Most of the novel takes place in a tony suburb of Washington, D.C., where a few families have intermarried and interbred in all sorts of ways. The two households of interest here are the Cranfords and their neighbors and friends, the Lindsays. Eve Cranford rattles around in her falling apart country home, relishing visits from her handsome son, Archie, who is studying psychiatry. Mark Lindsay is a senator with a wife, Julia, who operates in true Lady Macbeth mode to ensure her husband is respected and re-elected. They provide a home for Mark’s niece, Ellis Blount, with whom Archie has had a sort of lifelong understanding.
This is all thrown to the winds when Archie brings home for a visit Miss Frieda Frey, a nightclub singer and all-around tootsie, whose presence upsets just about anyone. Frieda herself has a reason to be upset: at home in her New York apartment, she has been plagued with threatening phone calls, warning her to clear out of Archie’s life and to definitely never visit his childhood home in Willow Spring. Frieda defies this threat, but as soon as she is ensconced in the guest room at Eve Cranford’s home, the phone extension in her bedroom rings and . . .
I think this all happens in Chapter One. By the time I was finished with the second chapter, my teeth were already on edge. The set-up to murder seems to take forever, and along the way we are treated to some “stuck in its time” writing that is particularly unpleasant. Eve’s servants (and others we meet along the way) all speak in a patois befitting the slaves in Gone with the Wind. Reading accented dialogue is always challenging, and here it has the added frisson of being offensive. This is underscored when, in a humorous aside, the Senator bemoans the fact that his ancestors’ involvement in the Confederacy is no longer considered an asset.
Then we meet the uninvited guest: Eve’s cousin Chalkley Winchester swoops in, lisping of voice, mincing of manner, working his hardest to be as unpleasant as possible. He’s one of those incredible characters you find in 1940’s mystery novels: the stereotypical homosexual (complete with a gorgeous ex-boxer named Ernesto for a servant), and everyone wonders who he’s going to marry. Chalkley’s presence seems to chafe a bit, but not enough to explain why he would be murdered (by poisoned liqueur chocolates yet!) at the end of an endless dinner-dance.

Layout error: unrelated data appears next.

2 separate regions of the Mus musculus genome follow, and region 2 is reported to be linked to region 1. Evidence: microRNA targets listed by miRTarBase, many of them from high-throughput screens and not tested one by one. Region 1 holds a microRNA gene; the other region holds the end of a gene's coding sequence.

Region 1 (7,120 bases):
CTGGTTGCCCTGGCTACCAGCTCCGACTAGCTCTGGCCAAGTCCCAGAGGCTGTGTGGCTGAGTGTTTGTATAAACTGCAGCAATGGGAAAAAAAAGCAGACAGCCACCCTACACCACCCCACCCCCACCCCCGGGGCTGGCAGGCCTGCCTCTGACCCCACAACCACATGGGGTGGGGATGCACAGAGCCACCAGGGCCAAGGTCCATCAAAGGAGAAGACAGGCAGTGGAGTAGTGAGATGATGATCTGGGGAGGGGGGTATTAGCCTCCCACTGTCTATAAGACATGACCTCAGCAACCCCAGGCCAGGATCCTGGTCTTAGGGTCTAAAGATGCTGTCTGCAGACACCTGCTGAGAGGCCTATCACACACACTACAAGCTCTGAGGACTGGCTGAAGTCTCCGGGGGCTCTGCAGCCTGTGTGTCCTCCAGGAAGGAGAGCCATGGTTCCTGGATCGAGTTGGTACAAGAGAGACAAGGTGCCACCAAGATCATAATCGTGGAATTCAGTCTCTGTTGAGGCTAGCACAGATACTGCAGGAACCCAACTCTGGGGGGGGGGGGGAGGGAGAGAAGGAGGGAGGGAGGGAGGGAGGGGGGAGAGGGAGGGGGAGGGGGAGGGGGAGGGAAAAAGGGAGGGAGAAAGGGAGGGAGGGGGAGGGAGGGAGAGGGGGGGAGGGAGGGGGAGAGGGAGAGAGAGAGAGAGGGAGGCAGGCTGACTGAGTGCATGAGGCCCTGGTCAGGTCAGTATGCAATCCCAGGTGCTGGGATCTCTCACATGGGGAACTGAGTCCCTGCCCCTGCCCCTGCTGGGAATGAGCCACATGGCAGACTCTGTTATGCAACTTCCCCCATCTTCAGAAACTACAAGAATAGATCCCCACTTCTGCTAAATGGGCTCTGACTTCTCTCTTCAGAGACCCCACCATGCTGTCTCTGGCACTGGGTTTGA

The day after the murder, Archie sends for the medical school professor who is his idol, Dr. Basil Willing. At this point, I figured that since we were halfway home, things might pick up a bit. However, they don’t. There are a few minor adventures and a lot of talk, much of it dubious psychology spouted by our sleuth. In the end, the solution isn’t a disappointment, although the main clue to the killer’s identity is one that appeared in every third Ellery Queen short story. By that point, however, I was more than eager to be rid of these people and this book. The map on the back is cool, but like so many Dell maps, it proved worthless as a help.
Check out Curtis’ review, as it was written by a far more patient and lucid man. He sees the flaws, but he also found more to like. Meanwhile, I offer you the list of what I’ve read so far. Check out my reviews to see that, Who’s Calling? notwithstanding, Helen McCloy is an author worthy of your attention. Maybe someone well read in her work can steer me to my next read with, hopefully, much better results!
Who’s Calling? (1942)